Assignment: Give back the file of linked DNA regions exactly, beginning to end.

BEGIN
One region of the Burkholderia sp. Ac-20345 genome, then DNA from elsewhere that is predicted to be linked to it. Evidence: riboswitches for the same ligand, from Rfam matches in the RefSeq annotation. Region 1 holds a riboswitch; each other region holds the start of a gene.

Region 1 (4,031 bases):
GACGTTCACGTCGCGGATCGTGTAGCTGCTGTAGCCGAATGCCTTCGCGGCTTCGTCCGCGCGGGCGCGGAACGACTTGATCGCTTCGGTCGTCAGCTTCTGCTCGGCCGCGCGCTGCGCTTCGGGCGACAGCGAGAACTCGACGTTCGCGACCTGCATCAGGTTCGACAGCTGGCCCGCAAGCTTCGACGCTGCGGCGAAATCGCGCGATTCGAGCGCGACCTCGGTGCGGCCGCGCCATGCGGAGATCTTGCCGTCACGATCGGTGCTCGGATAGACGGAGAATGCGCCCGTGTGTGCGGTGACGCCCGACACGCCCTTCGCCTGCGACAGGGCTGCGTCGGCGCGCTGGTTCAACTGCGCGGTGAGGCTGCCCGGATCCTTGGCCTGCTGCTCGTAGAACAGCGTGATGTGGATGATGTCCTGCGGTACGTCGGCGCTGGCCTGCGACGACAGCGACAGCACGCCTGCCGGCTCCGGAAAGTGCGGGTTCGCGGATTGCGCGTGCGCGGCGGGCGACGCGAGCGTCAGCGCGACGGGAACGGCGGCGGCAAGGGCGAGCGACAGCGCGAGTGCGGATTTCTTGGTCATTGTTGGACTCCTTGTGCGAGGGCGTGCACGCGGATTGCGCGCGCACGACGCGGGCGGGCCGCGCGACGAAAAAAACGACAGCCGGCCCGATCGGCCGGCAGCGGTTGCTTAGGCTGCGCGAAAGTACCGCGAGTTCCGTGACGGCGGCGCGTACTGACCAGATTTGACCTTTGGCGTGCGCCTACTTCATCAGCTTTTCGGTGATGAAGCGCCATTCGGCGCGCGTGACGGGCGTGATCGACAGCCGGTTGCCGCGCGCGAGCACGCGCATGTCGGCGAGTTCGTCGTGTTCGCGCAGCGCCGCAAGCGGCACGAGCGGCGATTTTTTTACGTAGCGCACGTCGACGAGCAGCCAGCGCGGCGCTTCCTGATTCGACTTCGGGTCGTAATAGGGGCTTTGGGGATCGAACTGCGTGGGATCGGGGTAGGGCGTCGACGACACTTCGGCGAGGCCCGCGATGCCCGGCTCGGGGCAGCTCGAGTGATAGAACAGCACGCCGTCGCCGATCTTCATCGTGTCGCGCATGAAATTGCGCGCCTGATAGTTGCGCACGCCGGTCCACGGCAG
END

One region of the Burkholderia sp. Ac-20345 genome, then DNA from elsewhere that is predicted to be linked to it. Evidence: riboswitches for the same ligand, from Rfam matches in the RefSeq annotation. Region 1 holds a riboswitch; each other region holds the start of a gene.

Region 1 (4,031 bases):
GACGTTCACGTCGCGGATCGTGTAGCTGCTGTAGCCGAATGCCTTCGCGGCTTCGTCCGCGCGGGCGCGGAACGACTTGATCGCTTCGGTCGTCAGCTTCTGCTCGGCCGCGCGCTGCGCTTCGGGCGACAGCGAGAACTCGACGTTCGCGACCTGCATCAGGTTCGACAGCTGGCCCGCAAGCTTCGACGCTGCGGCGAAATCGCGCGATTCGAGCGCGACCTCGGTGCGGCCGCGCCATGCGGAGATCTTGCCGTCACGATCGGTGCTCGGATAGACGGAGAATGCGCCCGTGTGTGCGGTGACGCCCGACACGCCCTTCGCCTGCGACAGGGCTGCGTCGGCGCGCTGGTTCAACTGCGCGGTGAGGCTGCCCGGATCCTTGGCCTGCTGCTCGTAGAACAGCGTGATGTGGATGATGTCCTGCGGTACGTCGGCGCTGGCCTGCGACGACAGCGACAGCACGCCTGCCGGCTCCGGAAAGTGCGGGTTCGCGGATTGCGCGTGCGCGGCGGGCGACGCGAGCGTCAGCGCGACGGGAACGGCGGCGGCAAGGGCGAGCGACAGCGCGAGTGCGGATTTCTTGGTCATTGTTGGACTCCTTGTGCGAGGGCGTGCACGCGGATTGCGCGCGCACGACGCGGGCGGGCCGCGCGACGAAAAAAACGACAGCCGGCCCGATCGGCCGGCAGCGGTTGCTTAGGCTGCGCGAAAGTACCGCGAGTTCCGTGACGGCGGCGCGTACTGACCAGATTTGACCTTTGGCGTGCGCCTACTTCATCAGCTTTTCGGTGATGAAGCGCCATTCGGCGCGCGTGACGGGCGTGATCGACAGCCGGTTGCCGCGCGCGAGCACGCGCATGTCGGCGAGTTCGTCGTGTTCGCGCAGCGCCGCAAGCGGCACGAGCGGCGATTTTTTTACGTAGCGCACGTCGACGAGCAGCCAGCGCGGCGCTTCCTGATTCGACTTCGGGTCGTAATAGGGGCTTTGGGGATCGAACTGCGTGGGATCGGGGTAGGGCGTCGACGACACTTCGGCGAGGCCCGCGATGCCCGGCTCGGGGCAGCTCGAGTGATAGAACAGCACGCCGTCGCCGATCTTCATCGTGTCGCGCATGAAATTGCGCGCCTGATAGTTGCGCACGCCGGTCCACGGCAG